The chief executive of a Co Tipperary business group who was suspended for an investigation and then laid off when the pandemic hit has been awarded over €12,000 for illegal pay deductions.
A complaint by David Shanahan against County Tipperary Chamber of Commerce under the Payment of Wages Act has been upheld by the Workplace Relations Commission.
The local business group denied any breach of employment law and argued it had been “forced to place the entirety of [its] staff on lay-off” because of the Covid-19 restrictions.
Thomas O’Donnell BL, who appeared for Mr Shanahan instructed by Cleary & Co Solicitors, said his client was placed on paid suspension in September 2019 pending the completion of an investigation.
When the first public health controls to deal with Covid-19 were introduced the following spring, Tipperary Chamber told his client he was being placed on lay-off from 23rd March, 2020, Mr O’Donnell said.
Mr Shanahan “took issue” with this as he understood himself to be on paid suspension but his salary was withheld on the basis of lay-off until 18th September, 2020, Mr O’Donnell added.
His client had been paid in full from September 2019 to March 2020, he submitted.
Mr Shanahan’s case was that Tipperary Chamber “wrongfully sought to convert a ‘holding suspension’ to ‘temporary lay-off’ to capitalise on the Covid-19 pandemic”, his barrister added – arguing his client had suffered an illegal pay deduction amounting to €12,854.80.
Employment consultant Tom Ryan of Peninsula Business Services, for the Chamber of Commerce, argued the pandemic restrictions meant the business group had no option except to lay off staff.
“As such lay-off was unpaid, the complainant’s wages were not ‘properly payable’ for the purpose of the Act for the duration,” he submitted.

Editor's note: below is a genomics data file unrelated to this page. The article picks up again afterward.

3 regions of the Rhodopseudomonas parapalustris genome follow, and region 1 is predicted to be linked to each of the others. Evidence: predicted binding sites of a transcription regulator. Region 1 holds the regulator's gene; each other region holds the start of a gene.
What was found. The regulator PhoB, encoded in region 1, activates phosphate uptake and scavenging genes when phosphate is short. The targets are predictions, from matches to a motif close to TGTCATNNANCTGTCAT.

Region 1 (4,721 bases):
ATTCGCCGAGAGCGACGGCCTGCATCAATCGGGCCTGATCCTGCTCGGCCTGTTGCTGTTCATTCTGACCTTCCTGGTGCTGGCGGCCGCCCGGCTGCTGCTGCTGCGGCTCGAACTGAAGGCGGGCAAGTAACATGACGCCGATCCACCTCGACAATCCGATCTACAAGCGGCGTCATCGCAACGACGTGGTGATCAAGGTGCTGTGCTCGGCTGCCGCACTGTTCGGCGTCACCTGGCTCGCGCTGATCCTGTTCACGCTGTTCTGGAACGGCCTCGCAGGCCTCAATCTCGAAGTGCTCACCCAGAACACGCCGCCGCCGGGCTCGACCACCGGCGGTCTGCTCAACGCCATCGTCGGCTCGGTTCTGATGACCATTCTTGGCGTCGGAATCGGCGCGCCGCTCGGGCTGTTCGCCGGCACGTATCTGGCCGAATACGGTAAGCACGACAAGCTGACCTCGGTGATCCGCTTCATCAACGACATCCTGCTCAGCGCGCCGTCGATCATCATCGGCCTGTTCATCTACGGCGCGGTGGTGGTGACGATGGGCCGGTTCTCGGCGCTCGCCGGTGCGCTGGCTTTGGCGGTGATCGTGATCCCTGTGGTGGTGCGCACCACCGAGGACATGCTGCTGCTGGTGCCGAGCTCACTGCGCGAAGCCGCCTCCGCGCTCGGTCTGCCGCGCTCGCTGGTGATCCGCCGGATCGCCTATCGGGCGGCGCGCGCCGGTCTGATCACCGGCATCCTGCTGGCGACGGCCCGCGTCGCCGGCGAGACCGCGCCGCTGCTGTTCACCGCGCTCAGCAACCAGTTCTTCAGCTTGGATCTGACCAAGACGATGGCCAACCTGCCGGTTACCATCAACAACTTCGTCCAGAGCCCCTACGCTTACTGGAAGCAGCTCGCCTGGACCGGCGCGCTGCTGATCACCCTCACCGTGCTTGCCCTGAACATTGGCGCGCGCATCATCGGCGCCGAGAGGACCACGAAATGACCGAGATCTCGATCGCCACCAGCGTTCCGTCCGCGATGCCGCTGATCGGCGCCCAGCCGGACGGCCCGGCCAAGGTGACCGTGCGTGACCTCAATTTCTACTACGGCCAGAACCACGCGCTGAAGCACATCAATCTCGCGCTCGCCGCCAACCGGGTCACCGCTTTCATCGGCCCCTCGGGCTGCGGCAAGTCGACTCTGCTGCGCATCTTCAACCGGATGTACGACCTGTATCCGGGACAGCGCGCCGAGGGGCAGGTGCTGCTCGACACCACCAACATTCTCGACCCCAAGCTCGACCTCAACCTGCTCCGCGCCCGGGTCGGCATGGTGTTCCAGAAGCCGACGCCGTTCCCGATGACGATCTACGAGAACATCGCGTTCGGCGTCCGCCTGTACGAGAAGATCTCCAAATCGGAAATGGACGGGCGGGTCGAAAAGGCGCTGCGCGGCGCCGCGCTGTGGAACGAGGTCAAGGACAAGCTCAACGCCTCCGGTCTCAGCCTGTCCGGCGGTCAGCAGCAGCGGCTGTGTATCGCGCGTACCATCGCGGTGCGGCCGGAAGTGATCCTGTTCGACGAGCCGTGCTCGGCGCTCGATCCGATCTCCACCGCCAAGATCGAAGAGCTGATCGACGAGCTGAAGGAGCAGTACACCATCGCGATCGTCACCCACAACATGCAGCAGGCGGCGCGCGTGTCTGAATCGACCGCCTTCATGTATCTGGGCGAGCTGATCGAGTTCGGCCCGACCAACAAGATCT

A Tipperary Chamber board member who gave evidence to a remote adjudication hearing in November last year said the group’s activities “effectively reduced to zero”.
She told the commission that the lay-offs applied to all staff, with any management matters dealt with by the board as they arose.
The director said a new chief executive was appointed when Mr Shanahan’s employment came to an end – with the new employee availing of government wage subsidies.
In his decision, published on Wednesday, adjudicating officer Brian Dolan noted that Tipperary Chamber’s disciplinary procedure stated that an employee would be paid pending a disciplinary investigation.
“It is clear that once the respondent has commenced a disciplinary investigation, the complainant has a contractual entitlement to receive his full salary until such a time as the investigation is finalised and he returns to work or further engages with the disciplinary procedure,” he said.
The procedure document was “silent” on the question of stopping a period of paid suspension for a lay-off, Mr Dolan wrote, and the business group had therefore “not set out any contractual basis by which such payment could be discontinued in this manner”.
There was no evidence that the investigation could not go ahead and it was not clear that Mr Shanahan was unable to do his work, the adjudicator added.
As chief executive, Mr Shanahan’s job would have included managing the consequences of the public health controls for the organisation during the Covid-19 pandemic and setting out a recovery plan for the group and its members.
“The complainant could have potentially availed of the government subsidies to maintain his employment, as apparently his successor did,” Mr Dolan wrote. “The respondent cannot reasonably maintain that they were unable to provide any work,” he added.
He found the withholding of Mr Shanahan’s wages from 23rd March to 18th September, 2020 was an “illegal deduction” under the Payment of Wages Act and upheld his complaint.
He ordered Tipperary Chamber of Commerce to pay the complainant the sum deducted from his pay, €12,854.80.